Flock will release Version 0.9, as they inch towards the full 1.0. Version 0.9 is currently available to early adopters as a 'Release Candidate'. I had an in-depth chat with Flock's CEO Shawn Hardin last week and I have been testing the 0.9 version too. The actual version I have been running is 0.899.1, but the improvements over v0.7 are no less evident. Flock's latest upgrade is geared towards increased "discoverability" for users and further delineates it from conventional browsers. Shawn explained the reasons behind these changes...This Tuesday social web browser
Flock History and Version 0.7
Flock launched their social media browser amid a flurry of hype back in 2005. The innovation for the Flock browser was originally billed as a marriage of social media and Web 2.0 functionality. It initially met with mixed reviews, as Flock fell victim to over-stimulated user expectations and “too much” attention. Version 0.7, released June of 2006, was essentially not a great enough departure from Firefox - and even with its innovative features, many users considered Flock as just a Firefox clone.
The browser's “less than perfect” entry into the market has not daunted the over 1.5 million users who have downloaded it so far. Version 0.9 is really an overhaul of the UI - focused on “discoverability”, or essentially relieving the pain involved in integrating a new browser into a user’'s routine. As Steve O'’Hear said in a great article about Flock on ZDNet, Flock is not simply a passive browser experience, but a “write”-capable platform designed to enhance the social media experience. The list of v0.9 additions and upgrades is too vast to list completely, but Flock has added or upgraded features for: people aspects, the general features, media bar, favorites, feeds, accounts, the Web clipboard, blog editor, search and uploader aspects - all on a broad scale.
Flock is a very elegant and well organized browser. I am as good a “test rat” as there is, having been so anchored to IE over the years, so working with a new browser for some days proved illuminating. The first thing I noticed about Flock was the media bar, so prominently displayed at the top. This bar has superb flexibility and is the heart of the video and image interface. Searching and acting on the various services is a fairly "right in your face" function, as are most of the other inherent functions. Shawn and I talked about the need for reducing the amount of clicks needed to work with applications; this aspect was one of their main goals. From what I can tell, virtually every Flock task can be completed in one or two clicks - and typing is limited.
Media Bar in action
As an example: adding my WordPress blog was a two-click action. Posting straight from the Flock UI is also simple and the resultant postings looked as if they had been created in WP. Indeed every feature I tested proved to be a derivative of Wordpress. Flock has done an excellent job of making the "discovery" experience enjoyable and easy. What is less evident initially is the amount of time and pain saved in performing what Flock treats as simple click functions; where Fx or IE require more clicks. The bottom line is that an old IE user like me learned more advanced features and functions over 3 or 4 days, than I probably know about IE in years of use.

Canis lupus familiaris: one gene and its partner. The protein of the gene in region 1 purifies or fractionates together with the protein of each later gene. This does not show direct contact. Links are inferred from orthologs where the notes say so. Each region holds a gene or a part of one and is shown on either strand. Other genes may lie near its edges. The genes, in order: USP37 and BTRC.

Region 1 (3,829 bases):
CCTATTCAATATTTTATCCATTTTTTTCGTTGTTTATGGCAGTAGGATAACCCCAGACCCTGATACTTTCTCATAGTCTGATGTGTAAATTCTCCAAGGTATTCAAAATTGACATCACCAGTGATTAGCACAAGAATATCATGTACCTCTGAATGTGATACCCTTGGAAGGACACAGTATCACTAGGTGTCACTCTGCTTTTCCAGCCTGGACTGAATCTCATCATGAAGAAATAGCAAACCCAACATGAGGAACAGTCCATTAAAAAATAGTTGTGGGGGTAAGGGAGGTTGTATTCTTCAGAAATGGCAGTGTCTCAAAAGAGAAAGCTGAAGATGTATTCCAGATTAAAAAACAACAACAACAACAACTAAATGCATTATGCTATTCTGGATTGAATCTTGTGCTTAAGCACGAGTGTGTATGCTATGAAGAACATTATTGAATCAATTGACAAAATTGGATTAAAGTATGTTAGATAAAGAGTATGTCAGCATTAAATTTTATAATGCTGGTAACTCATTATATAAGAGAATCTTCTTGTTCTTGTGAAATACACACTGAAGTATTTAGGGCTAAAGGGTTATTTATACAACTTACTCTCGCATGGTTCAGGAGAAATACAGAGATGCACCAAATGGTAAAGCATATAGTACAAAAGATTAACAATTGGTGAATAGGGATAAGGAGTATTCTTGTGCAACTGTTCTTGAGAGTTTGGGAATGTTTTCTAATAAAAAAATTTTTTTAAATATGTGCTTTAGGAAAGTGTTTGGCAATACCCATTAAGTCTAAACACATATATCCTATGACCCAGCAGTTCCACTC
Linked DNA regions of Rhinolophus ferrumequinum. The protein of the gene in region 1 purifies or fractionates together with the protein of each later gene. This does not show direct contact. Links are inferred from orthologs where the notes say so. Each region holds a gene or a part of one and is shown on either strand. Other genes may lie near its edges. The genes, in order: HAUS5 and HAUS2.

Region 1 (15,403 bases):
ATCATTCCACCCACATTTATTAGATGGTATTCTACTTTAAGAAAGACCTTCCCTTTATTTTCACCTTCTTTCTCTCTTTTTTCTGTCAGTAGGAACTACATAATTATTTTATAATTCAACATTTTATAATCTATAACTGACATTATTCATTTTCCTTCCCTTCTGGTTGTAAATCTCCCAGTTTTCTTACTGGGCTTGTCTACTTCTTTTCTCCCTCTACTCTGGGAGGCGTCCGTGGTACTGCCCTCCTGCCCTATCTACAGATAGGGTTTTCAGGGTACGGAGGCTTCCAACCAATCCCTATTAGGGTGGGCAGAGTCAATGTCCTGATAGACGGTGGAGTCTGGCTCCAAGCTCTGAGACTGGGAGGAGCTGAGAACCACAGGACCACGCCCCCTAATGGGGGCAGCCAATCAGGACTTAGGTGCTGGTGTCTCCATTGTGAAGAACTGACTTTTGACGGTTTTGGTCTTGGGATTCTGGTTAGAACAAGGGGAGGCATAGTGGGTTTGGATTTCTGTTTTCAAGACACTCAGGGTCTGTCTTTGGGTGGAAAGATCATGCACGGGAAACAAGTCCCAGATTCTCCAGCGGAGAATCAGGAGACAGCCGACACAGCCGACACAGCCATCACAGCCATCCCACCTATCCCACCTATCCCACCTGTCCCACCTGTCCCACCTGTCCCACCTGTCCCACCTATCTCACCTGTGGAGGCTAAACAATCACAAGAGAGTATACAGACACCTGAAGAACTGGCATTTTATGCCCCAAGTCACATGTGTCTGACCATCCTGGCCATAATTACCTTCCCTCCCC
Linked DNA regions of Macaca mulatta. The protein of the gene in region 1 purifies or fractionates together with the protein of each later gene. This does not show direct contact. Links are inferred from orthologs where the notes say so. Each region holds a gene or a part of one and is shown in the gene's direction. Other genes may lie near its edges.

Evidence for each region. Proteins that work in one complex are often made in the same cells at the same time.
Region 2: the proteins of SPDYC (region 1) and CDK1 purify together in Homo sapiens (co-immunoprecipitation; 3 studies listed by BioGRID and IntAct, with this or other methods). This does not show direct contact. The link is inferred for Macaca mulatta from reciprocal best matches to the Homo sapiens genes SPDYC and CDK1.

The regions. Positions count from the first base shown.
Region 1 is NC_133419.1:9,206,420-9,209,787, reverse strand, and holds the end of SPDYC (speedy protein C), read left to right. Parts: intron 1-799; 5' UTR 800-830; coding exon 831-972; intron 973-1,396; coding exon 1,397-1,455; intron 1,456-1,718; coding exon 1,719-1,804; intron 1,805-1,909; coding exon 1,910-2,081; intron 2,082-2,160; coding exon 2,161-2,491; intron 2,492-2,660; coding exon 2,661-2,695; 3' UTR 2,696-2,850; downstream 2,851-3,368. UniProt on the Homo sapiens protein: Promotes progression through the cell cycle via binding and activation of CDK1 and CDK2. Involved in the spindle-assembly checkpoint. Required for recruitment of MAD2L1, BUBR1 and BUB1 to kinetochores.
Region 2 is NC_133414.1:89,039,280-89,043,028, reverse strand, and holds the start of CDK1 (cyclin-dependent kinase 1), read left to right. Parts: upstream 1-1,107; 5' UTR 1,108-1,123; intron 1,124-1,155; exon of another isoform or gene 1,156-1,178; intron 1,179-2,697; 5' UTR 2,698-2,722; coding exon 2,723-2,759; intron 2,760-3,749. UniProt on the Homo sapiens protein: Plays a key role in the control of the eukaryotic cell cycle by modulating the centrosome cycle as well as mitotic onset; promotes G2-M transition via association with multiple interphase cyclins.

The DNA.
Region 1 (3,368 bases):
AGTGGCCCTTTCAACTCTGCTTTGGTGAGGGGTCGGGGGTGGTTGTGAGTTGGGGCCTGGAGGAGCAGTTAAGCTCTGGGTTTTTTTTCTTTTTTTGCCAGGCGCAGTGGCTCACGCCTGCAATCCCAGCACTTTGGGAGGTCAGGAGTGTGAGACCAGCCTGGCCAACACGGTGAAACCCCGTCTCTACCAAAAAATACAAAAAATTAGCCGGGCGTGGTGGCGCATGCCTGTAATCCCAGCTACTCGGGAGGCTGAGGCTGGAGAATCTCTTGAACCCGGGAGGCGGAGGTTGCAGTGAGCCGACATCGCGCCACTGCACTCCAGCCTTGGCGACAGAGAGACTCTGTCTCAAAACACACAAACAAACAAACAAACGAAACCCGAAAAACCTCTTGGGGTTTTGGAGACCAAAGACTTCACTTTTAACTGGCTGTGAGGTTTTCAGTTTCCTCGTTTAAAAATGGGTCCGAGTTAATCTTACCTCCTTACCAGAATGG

Best of Flock
There is not a lot to dislike about Flock. My favorite features tend to be smaller elements, but the most incomparable feature of this browser is its RSS display. Adding feeds is performed in the same "one click" fashion as other elements and the feed sidebar is excellent - but the RSS Reader really sets Flock apart in that full excerpts (illustrated below), single column, headlines and double column formats can be customized.
The media bar and the added functions within it are excellent as well. Scrolling playlists are not new - but simple, searchable, drag and drop versions do not abound and the Flock version is flexible. The current searchable services are Flickr, YouTube, Photobucket and Truveo; and results can also be filtered. The 'view as a mini' function, combined with drag and drop and the mouse-over preview shown in the next screenshot, make this simple and fun to use.
RSS for R/WW configured to "full" article view
Little Things Mean A Lot
I tend to like "the details" or smaller elements of these startups, because developers who pay attention to the little things tend to excel at making the more obvious features too. I liked Flock the moment I noticed that I could change my search engine. You will note that the options bar on the My World page displays several search engines and that I have chosen hakia as the default. Favorites are segregated into local and online categories, and they are also viewable in tree form as the graphic below points out. From mouse-over descriptions of virtually every button, to the picture up there in the corner of my son from my Flickr account, Flock has covered off all the little details.
My World with media bar collapsed
Despite the attention to detail in v0.9, there is currently a limited number of external services supported. Outside of this one negative aspect (and the fact that the tabs remind me too much of Firefox), Flock could be the most impressive browser of them all. In our discussion, Shawn overloaded me with information about upcoming features and improvements. Honestly, this version has far too many features to touch upon, but the partner-friendly business model and version 0.9's integrated search - which shortcuts searches internally to provide faster and more relevant results - are just two of a dozen or more great aspects to this version.
Flock is targeted at social networking users, but if more external services are forthcoming and development continues to differentiate Flock from the others, it will be a compelling product for its target users.